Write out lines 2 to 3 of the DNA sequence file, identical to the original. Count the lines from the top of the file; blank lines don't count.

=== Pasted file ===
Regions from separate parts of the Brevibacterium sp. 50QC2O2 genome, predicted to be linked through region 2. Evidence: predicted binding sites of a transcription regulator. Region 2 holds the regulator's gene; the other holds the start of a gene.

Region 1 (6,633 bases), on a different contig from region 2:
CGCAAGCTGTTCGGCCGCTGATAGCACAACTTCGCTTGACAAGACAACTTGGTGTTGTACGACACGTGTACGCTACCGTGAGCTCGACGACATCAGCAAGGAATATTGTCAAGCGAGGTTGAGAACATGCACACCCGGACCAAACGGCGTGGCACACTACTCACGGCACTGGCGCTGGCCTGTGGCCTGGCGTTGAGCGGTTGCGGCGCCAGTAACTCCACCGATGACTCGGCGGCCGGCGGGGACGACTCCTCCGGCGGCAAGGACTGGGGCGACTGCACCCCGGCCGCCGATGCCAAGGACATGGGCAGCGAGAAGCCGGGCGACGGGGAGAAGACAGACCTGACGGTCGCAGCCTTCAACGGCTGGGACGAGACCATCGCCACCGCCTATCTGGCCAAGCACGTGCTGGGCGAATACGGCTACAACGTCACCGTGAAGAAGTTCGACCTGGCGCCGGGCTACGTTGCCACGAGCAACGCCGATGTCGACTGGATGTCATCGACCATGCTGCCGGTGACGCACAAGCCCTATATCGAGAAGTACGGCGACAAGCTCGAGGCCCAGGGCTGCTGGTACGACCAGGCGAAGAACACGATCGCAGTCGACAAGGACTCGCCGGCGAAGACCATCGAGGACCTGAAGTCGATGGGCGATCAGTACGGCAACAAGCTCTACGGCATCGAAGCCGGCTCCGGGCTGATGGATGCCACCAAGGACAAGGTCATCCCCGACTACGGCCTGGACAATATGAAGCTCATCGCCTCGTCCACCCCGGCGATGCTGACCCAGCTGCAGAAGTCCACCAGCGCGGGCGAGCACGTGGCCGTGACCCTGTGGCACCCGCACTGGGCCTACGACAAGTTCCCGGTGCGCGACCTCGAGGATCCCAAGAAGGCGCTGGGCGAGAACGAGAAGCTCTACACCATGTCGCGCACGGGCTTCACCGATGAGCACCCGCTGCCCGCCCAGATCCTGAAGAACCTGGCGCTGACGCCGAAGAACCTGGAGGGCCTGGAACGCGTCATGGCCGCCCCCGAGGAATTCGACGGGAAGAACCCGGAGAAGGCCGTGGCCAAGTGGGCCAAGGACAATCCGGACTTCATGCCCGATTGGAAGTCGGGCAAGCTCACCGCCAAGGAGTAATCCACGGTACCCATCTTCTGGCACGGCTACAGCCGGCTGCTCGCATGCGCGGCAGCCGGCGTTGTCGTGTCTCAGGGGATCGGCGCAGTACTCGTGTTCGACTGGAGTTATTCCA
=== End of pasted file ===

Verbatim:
Region 1 (6,633 bases), on a different contig from region 2:
CGCAAGCTGTTCGGCCGCTGATAGCACAACTTCGCTTGACAAGACAACTTGGTGTTGTACGACACGTGTACGCTACCGTGAGCTCGACGACATCAGCAAGGAATATTGTCAAGCGAGGTTGAGAACATGCACACCCGGACCAAACGGCGTGGCACACTACTCACGGCACTGGCGCTGGCCTGTGGCCTGGCGTTGAGCGGTTGCGGCGCCAGTAACTCCACCGATGACTCGGCGGCCGGCGGGGACGACTCCTCCGGCGGCAAGGACTGGGGCGACTGCACCCCGGCCGCCGATGCCAAGGACATGGGCAGCGAGAAGCCGGGCGACGGGGAGAAGACAGACCTGACGGTCGCAGCCTTCAACGGCTGGGACGAGACCATCGCCACCGCCTATCTGGCCAAGCACGTGCTGGGCGAATACGGCTACAACGTCACCGTGAAGAAGTTCGACCTGGCGCCGGGCTACGTTGCCACGAGCAACGCCGATGTCGACTGGATGTCATCGACCATGCTGCCGGTGACGCACAAGCCCTATATCGAGAAGTACGGCGACAAGCTCGAGGCCCAGGGCTGCTGGTACGACCAGGCGAAGAACACGATCGCAGTCGACAAGGACTCGCCGGCGAAGACCATCGAGGACCTGAAGTCGATGGGCGATCAGTACGGCAACAAGCTCTACGGCATCGAAGCCGGCTCCGGGCTGATGGATGCCACCAAGGACAAGGTCATCCCCGACTACGGCCTGGACAATATGAAGCTCATCGCCTCGTCCACCCCGGCGATGCTGACCCAGCTGCAGAAGTCCACCAGCGCGGGCGAGCACGTGGCCGTGACCCTGTGGCACCCGCACTGGGCCTACGACAAGTTCCCGGTGCGCGACCTCGAGGATCCCAAGAAGGCGCTGGGCGAGAACGAGAAGCTCTACACCATGTCGCGCACGGGCTTCACCGATGAGCACCCGCTGCCCGCCCAGATCCTGAAGAACCTGGCGCTGACGCCGAAGAACCTGGAGGGCCTGGAACGCGTCATGGCCGCCCCCGAGGAATTCGACGGGAAGAACCCGGAGAAGGCCGTGGCCAAGTGGGCCAAGGACAATCCGGACTTCATGCCCGATTGGAAGTCGGGCAAGCTCACCGCCAAGGAGTAATCCACGGTACCCATCTTCTGGCACGGCTACAGCCGGCTGCTCGCATGCGCGGCAGCCGGCGTTGTCGTGTCTCAGGGGATCGGCGCAGTACTCGTGTTCGACTGGAGTTATTCCA